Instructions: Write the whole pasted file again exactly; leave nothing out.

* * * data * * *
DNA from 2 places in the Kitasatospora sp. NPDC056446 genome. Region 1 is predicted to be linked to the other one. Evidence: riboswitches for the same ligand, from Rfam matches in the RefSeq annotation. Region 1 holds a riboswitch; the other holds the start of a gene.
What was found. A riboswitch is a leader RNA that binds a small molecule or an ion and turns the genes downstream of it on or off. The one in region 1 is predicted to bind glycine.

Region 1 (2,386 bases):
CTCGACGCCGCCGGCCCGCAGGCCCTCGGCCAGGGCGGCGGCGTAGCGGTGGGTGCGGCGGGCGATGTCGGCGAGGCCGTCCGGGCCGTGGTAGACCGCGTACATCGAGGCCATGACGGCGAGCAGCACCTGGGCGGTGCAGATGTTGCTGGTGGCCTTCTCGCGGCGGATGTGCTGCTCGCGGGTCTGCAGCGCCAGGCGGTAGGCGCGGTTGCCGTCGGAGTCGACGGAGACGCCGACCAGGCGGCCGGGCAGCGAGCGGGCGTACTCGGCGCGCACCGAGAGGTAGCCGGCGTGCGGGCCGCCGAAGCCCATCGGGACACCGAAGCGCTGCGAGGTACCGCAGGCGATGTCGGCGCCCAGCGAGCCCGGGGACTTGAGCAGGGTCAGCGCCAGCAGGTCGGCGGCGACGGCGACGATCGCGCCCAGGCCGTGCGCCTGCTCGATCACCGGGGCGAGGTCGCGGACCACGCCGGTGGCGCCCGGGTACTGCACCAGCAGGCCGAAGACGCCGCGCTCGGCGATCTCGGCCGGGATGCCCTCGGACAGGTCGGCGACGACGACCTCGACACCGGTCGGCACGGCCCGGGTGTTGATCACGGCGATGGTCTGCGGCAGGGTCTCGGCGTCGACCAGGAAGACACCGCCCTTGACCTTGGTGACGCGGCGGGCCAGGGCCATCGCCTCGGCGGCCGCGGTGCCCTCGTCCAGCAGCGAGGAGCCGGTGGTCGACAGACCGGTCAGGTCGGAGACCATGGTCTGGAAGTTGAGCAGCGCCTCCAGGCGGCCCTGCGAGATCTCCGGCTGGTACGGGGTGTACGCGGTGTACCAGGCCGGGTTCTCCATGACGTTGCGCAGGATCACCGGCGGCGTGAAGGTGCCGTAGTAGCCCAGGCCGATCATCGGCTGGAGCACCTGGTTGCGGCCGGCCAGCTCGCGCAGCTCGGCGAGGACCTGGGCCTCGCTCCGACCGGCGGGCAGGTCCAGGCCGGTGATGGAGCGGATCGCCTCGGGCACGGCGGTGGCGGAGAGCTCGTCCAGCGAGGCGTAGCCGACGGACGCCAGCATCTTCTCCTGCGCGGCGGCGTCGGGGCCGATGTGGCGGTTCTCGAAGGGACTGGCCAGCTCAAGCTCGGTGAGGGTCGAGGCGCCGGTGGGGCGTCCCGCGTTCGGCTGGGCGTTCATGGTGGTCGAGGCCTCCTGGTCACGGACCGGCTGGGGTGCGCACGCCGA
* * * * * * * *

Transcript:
DNA from 2 places in the Kitasatospora sp. NPDC056446 genome. Region 1 is predicted to be linked to the other one. Evidence: riboswitches for the same ligand, from Rfam matches in the RefSeq annotation. Region 1 holds a riboswitch; the other holds the start of a gene.
What was found. A riboswitch is a leader RNA that binds a small molecule or an ion and turns the genes downstream of it on or off. The one in region 1 is predicted to bind glycine.

Region 1 (2,386 bases):
CTCGACGCCGCCGGCCCGCAGGCCCTCGGCCAGGGCGGCGGCGTAGCGGTGGGTGCGGCGGGCGATGTCGGCGAGGCCGTCCGGGCCGTGGTAGACCGCGTACATCGAGGCCATGACGGCGAGCAGCACCTGGGCGGTGCAGATGTTGCTGGTGGCCTTCTCGCGGCGGATGTGCTGCTCGCGGGTCTGCAGCGCCAGGCGGTAGGCGCGGTTGCCGTCGGAGTCGACGGAGACGCCGACCAGGCGGCCGGGCAGCGAGCGGGCGTACTCGGCGCGCACCGAGAGGTAGCCGGCGTGCGGGCCGCCGAAGCCCATCGGGACACCGAAGCGCTGCGAGGTACCGCAGGCGATGTCGGCGCCCAGCGAGCCCGGGGACTTGAGCAGGGTCAGCGCCAGCAGGTCGGCGGCGACGGCGACGATCGCGCCCAGGCCGTGCGCCTGCTCGATCACCGGGGCGAGGTCGCGGACCACGCCGGTGGCGCCCGGGTACTGCACCAGCAGGCCGAAGACGCCGCGCTCGGCGATCTCGGCCGGGATGCCCTCGGACAGGTCGGCGACGACGACCTCGACACCGGTCGGCACGGCCCGGGTGTTGATCACGGCGATGGTCTGCGGCAGGGTCTCGGCGTCGACCAGGAAGACACCGCCCTTGACCTTGGTGACGCGGCGGGCCAGGGCCATCGCCTCGGCGGCCGCGGTGCCCTCGTCCAGCAGCGAGGAGCCGGTGGTCGACAGACCGGTCAGGTCGGAGACCATGGTCTGGAAGTTGAGCAGCGCCTCCAGGCGGCCCTGCGAGATCTCCGGCTGGTACGGGGTGTACGCGGTGTACCAGGCCGGGTTCTCCATGACGTTGCGCAGGATCACCGGCGGCGTGAAGGTGCCGTAGTAGCCCAGGCCGATCATCGGCTGGAGCACCTGGTTGCGGCCGGCCAGCTCGCGCAGCTCGGCGAGGACCTGGGCCTCGCTCCGACCGGCGGGCAGGTCCAGGCCGGTGATGGAGCGGATCGCCTCGGGCACGGCGGTGGCGGAGAGCTCGTCCAGCGAGGCGTAGCCGACGGACGCCAGCATCTTCTCCTGCGCGGCGGCGTCGGGGCCGATGTGGCGGTTCTCGAAGGGACTGGCCAGCTCAAGCTCGGTGAGGGTCGAGGCGCCGGTGGGGCGTCCCGCGTTCGGCTGGGCGTTCATGGTGGTCGAGGCCTCCTGGTCACGGACCGGCTGGGGTGCGCACGCCGA